Lydia Loveless has already shared her experiences about sexual misconduct. Now, she speaks candidly about how almost every woman in the biz may experience it.

Sexual Misconduct, Lydia Loveless

via Lydia Loveless Official Facebook Page

She hinted about her abuse in a Twitter response but elaborated her experiences further in a lengthy Instagram post.

“I feel like I’m going to break into a million pieces and this was hard to write. However I made an angry tweet yesterday and felt this was necessary. I know it’s going to cause problems for myself and a lot of other people but I am tired of carrying it around.”

Bloodshot co-president was quick to respond to Lydia’s allegations on Bloodshot Records’ Official Facebook Page.

“I apologize for any hell or even awkwardness I put Lydia or anyone through, due to my actions or inactions. No one, and especially no one within the Bloodshot community, should ever have to tolerate sexual harassment; feeling safe and comfortable should be your right.”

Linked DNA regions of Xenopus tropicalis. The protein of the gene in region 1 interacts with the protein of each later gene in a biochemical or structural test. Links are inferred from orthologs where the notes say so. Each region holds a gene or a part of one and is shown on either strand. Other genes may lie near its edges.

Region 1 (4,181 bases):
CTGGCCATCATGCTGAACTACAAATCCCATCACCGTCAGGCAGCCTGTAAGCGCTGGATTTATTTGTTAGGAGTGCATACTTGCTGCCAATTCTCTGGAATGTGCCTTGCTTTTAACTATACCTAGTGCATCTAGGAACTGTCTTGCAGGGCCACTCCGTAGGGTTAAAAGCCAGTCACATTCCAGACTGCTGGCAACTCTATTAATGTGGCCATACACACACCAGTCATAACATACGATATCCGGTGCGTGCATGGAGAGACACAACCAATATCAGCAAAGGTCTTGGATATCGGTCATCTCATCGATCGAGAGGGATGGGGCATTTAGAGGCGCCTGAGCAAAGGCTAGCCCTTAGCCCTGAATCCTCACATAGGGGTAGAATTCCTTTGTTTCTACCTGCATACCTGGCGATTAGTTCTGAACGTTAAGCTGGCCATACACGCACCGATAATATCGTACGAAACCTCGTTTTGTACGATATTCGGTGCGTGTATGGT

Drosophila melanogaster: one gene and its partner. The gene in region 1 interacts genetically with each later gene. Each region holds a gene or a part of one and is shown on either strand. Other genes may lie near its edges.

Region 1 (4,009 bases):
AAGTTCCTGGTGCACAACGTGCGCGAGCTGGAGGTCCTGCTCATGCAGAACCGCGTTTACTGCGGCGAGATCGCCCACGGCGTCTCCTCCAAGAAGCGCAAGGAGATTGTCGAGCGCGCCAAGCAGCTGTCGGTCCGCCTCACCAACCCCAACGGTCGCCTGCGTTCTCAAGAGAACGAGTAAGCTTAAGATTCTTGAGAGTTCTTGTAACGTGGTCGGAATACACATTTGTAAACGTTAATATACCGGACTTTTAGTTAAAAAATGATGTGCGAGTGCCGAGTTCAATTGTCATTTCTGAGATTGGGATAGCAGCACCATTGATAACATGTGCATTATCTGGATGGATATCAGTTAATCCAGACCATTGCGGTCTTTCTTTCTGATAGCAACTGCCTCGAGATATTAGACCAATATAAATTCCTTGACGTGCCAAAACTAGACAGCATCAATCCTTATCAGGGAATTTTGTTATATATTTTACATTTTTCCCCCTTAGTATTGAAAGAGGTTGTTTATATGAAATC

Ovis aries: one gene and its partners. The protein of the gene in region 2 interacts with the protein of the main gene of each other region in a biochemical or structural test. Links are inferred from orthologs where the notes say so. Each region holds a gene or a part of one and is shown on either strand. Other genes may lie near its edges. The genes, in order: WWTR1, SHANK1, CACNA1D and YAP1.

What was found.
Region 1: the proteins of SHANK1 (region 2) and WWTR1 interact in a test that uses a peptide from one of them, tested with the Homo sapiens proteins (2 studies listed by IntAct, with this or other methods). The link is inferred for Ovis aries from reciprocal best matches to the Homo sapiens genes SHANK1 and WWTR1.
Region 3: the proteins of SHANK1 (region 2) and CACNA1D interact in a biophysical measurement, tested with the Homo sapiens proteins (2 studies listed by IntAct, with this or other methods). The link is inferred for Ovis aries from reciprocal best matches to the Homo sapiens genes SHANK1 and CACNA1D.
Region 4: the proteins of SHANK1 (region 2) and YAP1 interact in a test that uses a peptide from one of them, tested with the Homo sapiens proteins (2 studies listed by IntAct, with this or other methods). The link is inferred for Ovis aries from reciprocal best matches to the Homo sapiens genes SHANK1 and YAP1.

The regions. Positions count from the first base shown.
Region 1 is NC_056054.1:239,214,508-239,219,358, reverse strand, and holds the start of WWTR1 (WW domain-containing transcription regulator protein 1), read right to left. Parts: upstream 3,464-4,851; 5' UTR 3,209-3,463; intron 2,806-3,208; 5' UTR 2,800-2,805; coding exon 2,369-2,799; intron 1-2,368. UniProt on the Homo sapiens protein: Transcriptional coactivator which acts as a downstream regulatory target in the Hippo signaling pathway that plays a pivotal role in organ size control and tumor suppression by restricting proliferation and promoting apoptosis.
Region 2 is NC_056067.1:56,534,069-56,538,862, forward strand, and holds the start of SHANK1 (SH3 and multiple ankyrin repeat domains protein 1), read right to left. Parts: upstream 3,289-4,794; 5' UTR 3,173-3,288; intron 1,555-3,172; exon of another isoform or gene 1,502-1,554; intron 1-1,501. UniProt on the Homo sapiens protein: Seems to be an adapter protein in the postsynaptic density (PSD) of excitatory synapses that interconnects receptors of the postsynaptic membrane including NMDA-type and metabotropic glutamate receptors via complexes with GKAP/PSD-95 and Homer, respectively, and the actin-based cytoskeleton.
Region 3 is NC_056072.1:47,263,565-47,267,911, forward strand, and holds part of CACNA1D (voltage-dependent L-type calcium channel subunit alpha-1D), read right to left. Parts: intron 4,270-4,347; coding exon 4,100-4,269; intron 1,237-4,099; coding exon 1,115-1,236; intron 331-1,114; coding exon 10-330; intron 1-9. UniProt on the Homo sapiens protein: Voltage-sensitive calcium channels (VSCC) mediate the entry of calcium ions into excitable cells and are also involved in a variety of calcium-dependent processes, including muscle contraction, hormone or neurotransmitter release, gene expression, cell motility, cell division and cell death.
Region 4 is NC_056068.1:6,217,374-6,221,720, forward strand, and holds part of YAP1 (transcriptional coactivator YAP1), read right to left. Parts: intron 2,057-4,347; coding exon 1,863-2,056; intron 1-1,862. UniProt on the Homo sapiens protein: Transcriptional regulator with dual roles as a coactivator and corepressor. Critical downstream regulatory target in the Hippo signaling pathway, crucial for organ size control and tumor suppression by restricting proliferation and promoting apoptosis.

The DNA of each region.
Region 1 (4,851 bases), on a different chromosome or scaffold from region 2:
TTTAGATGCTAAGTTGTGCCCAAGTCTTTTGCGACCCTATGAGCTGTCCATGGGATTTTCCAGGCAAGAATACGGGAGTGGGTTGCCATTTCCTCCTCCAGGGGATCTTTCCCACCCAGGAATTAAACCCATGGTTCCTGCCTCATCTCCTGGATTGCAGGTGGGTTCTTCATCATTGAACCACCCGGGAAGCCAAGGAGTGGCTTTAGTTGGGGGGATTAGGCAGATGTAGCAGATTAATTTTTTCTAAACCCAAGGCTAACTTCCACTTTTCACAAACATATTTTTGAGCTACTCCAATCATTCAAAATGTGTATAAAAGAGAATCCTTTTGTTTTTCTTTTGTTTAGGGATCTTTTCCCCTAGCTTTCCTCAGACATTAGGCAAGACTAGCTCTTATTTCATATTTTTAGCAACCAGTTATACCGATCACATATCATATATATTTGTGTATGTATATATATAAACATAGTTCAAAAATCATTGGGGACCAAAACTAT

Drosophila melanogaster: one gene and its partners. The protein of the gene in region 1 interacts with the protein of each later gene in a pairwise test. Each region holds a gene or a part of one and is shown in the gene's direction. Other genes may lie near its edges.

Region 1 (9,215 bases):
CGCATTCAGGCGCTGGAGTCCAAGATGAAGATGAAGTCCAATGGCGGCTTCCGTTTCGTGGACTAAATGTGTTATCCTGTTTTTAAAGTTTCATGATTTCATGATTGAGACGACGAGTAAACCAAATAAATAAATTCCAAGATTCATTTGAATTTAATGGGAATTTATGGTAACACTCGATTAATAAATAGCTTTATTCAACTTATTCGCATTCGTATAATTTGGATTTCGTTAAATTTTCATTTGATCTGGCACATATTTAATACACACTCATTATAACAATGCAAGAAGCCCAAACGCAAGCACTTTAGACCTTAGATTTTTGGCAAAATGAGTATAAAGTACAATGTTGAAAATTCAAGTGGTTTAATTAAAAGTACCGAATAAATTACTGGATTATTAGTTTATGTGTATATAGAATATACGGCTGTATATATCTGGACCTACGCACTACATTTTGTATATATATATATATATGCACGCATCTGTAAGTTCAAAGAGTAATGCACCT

Lydia Loveless and Sexual Misconduct in the Music Industry

In a recent interview with Rolling Stone, she shared about her feelings about how Bloodshot Records handled the situation, to how every woman in the business has or might experience the same brand of sexual misconduct.

Lydia Loveless, Sexual Misconduct

via Lydia Loveless Official Facebook Page

Loveless shared about her experiences starting since the beginning that she met Panick. He had made her and the band uncomfortable, but she had shrugged it off because she “had dealt with so much discomfort in her life, it felt like business as usual.” She was also keen on expressing that the music industry and society in general “is based around women staying quiet.” It shed light on the difficult life that women endure and constantly live in.

“There is no protection for musicians. There is nothing in place for women to go to their jobs. You just have to float along in the sea of what, in any other career, would be absolutely stomped out of existence. It’s not fair that musicians, particularly females, have to say, “Oh, that’s just something I have to put up with every day when I go to my job.”

Loveless talks about what she was planning to do, moving forward from the situation. She hopes to go back to talking about music and making more. And that she hopes for an equal even playing ground for both men and women in the industry.